Lean of peak will only work if you are fuel injected---carb engines don't really like it on the "other side" due to the vastly different conditions between the cylinders.  Even if you are fuel injected, it may not like it "over there" unless the fuel flow between the cylinders is balanced real well (all cylinders peaking on EGT at the same time---or near the same time).

Your temps are good---but I think you may be down on the power---that's why I say get to 8500 (<75% even at full throttle) and get up to 2700 rpm).  BTW, it is nice and cool up there too---and the engine will thank you for it.  At those conditions, I would like to see the oil temp a little higher---about 180.

One thing you can do for your winter project is to verify that all of your probes are accurate----and even check your rpm with one of those optical tachs (see if you can borrow one).
Drew Swenson
Cozy N171ML

Offline GlennBob

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Tach check
« Reply #8 on: September 12, 2007, 12:24:08 AM »
Drew and gang,

Here's a FREE way to check your tach and I know it works cause I've done it.  

Must be done at night.  Taxi near a ramp light or hangar light that is flourescent.  I'm not sure if the high press sodium work or not, but with our elect service at 60 cycles, the prop will shadow and " stand still " at any rpm that is a multiple of 60.  So . . .1200 rpm,  1800 rpm, 2400 rpm you will see the prop " stopped ".  It's a cool way for free to check your tach and it works ! !

Glennbob
N600EZ  O-320-E2A,  Hertzler prop, Trio AP, Narco HSI, Custom headers, Oil heat.

Offline rglos

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Temps for the O-320 160hp
« Reply #9 on: September 12, 2007, 11:10:44 AM »
While you may be comfortable with the readiings on the bottoms of the cylinders, I found a post indicated that there was as much as a 90 to 100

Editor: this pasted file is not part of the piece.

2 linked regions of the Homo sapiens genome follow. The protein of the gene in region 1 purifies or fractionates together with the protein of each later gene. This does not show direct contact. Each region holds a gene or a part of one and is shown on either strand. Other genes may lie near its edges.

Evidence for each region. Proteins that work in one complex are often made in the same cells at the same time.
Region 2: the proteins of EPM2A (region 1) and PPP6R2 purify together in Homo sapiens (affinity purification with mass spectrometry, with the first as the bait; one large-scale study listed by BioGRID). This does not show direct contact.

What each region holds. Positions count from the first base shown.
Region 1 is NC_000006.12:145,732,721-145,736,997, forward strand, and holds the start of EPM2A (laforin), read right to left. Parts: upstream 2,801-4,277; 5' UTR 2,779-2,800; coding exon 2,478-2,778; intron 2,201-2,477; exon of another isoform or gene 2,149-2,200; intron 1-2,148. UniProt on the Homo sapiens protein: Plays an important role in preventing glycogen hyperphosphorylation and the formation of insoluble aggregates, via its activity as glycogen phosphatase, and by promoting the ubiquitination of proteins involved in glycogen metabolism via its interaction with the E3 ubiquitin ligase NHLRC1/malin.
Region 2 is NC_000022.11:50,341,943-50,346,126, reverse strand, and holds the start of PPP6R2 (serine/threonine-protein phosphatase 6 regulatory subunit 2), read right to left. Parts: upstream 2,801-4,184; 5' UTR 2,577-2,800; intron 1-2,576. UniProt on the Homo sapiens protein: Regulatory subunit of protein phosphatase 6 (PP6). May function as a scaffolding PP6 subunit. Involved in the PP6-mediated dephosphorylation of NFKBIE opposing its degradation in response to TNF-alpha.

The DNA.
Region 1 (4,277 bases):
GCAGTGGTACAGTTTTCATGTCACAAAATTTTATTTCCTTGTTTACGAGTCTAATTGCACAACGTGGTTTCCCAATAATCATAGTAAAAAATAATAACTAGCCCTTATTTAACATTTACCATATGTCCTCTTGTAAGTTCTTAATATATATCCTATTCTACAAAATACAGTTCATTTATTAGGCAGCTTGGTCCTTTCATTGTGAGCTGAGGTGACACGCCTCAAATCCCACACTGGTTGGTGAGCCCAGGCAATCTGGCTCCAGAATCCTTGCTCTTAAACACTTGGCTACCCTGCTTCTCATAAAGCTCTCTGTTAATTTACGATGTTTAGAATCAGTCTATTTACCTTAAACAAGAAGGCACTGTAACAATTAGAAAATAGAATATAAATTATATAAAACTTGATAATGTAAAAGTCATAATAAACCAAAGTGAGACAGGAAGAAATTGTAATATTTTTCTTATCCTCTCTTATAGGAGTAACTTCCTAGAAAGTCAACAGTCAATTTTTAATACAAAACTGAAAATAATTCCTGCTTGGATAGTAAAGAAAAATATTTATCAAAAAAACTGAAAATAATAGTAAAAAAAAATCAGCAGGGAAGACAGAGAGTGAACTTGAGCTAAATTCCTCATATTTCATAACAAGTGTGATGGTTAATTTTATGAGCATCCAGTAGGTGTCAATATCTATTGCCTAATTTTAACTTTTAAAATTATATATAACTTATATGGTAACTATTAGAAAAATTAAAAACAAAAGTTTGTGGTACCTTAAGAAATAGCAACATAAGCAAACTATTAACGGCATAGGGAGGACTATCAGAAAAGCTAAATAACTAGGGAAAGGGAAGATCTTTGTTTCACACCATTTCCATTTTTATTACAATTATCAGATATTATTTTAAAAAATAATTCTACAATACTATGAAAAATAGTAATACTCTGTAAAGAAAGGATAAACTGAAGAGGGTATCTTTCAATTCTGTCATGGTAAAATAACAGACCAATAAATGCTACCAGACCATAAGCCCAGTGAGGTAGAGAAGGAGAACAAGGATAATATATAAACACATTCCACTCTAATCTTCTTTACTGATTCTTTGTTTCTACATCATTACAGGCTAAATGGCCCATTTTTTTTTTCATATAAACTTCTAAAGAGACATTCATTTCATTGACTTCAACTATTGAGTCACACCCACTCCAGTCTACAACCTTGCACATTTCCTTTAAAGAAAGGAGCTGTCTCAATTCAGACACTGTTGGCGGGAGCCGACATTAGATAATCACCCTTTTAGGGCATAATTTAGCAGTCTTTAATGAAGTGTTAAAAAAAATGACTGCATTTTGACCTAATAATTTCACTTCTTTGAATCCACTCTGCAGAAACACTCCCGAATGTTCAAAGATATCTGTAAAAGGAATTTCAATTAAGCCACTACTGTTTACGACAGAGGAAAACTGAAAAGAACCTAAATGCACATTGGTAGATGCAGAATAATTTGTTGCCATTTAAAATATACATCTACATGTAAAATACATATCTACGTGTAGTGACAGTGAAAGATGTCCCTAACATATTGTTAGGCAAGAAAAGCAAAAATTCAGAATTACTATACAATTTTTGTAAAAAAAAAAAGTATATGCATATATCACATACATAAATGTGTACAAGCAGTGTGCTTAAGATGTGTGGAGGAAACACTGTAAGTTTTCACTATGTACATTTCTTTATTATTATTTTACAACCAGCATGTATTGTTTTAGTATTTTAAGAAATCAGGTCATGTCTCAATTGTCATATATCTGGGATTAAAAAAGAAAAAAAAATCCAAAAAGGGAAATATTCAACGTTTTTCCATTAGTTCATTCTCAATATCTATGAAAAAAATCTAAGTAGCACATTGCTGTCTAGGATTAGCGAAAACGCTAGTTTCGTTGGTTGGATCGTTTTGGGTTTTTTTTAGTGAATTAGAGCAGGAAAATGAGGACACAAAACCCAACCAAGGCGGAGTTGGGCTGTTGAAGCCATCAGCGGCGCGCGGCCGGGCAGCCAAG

degree difference between the tops and the bottoms.

I copied it for discussion.


"Well, yesterday I did two things:

1) I installed an aluminum, air deflector in the ram-air box forward of the
filter leaving sufficient space between the filter and the deflector to allow
air to pressurize all faces of the filter more equally.
2) I moved the sparkplug probe from the upper sparkplug of the #2 cylinder to
the lower sparkplug of the #4 cylinder so I could directly measure the delta T
top to bottom.

Today, I flew to measure the effects.
Here are the happy camper results:

1) Upper probe temperatures dropped by 20 to 30 degrees F.
2) Engine performance improved noticeably
3) There was no switching of relative temperatures between #3 and #4 with a
change in throttle position.
4) The delta T measurements showed that the upper TC was indicating - gasp!!-
90 to 100 degrees hotter than the lower TC. Yes, the TCs are calibrated.

I am NOT going to take the easy CHT cooling solution of switching all my probes
to the lower cylinders. Besides, if I did that, my cylinders would probably be
running TOO COLD ;-). I will stick with my current and known arrangement with
the probes on the upper sparkplugs.

The saga continues. That's why the plane is called EXPERIMENTAL."

Marc Borom
LEZ N966EZ
Ryan Field (KRYN)

That being said, on climb out your #3 cylinder temperature on the top could be as high as 475 degrees.

Rick
Long EZ, 0-235L2C, 1986

Offline allen

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Temps for the O-320 160hp
« Reply #10 on: September 12, 2007, 12:15:05 PM »
Well I cannot say that that article gave me any warm and fuzzy feelings :?

There is one aspect to this that has not been addressed fully I feel. The TC relies on heat conduction passing through the various metals of the spark plug and motor into the TC. The TC is also somewhat exposed to the outside environment based on the sheer nature of how it is applied. The bayonet type probes are taking reading from within the cylinder itself. Correct me if I am wrong here, but I am under the impression that the bayonet type probes are more accurate regardless of their location since they are gathering temperatures inside the motor right from the source. Granted the probe wire will be influenced by the outside air, but I doubt that it would be 100 degrees worth of variation.

It would be interesting to see the numbers for a motor with bayonets on the bottom and TCís on the top. I would postulate that they would not be that different on an up-draft style Long-Ez. However, I have never been accused of being terribly bright.

Thoughts?
Allen
Long-Ez N701DS
1998 O-320 160HP
http://www.freewebs.com/wonderingwingnut

Offline rglos

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Temps for the O-320 160hp
« Reply #11 on: September 12, 2007, 02:07:11 PM »
Very good questions Allen. I hope someone address this. My engine does not have bayonet access on the top so I have no choice.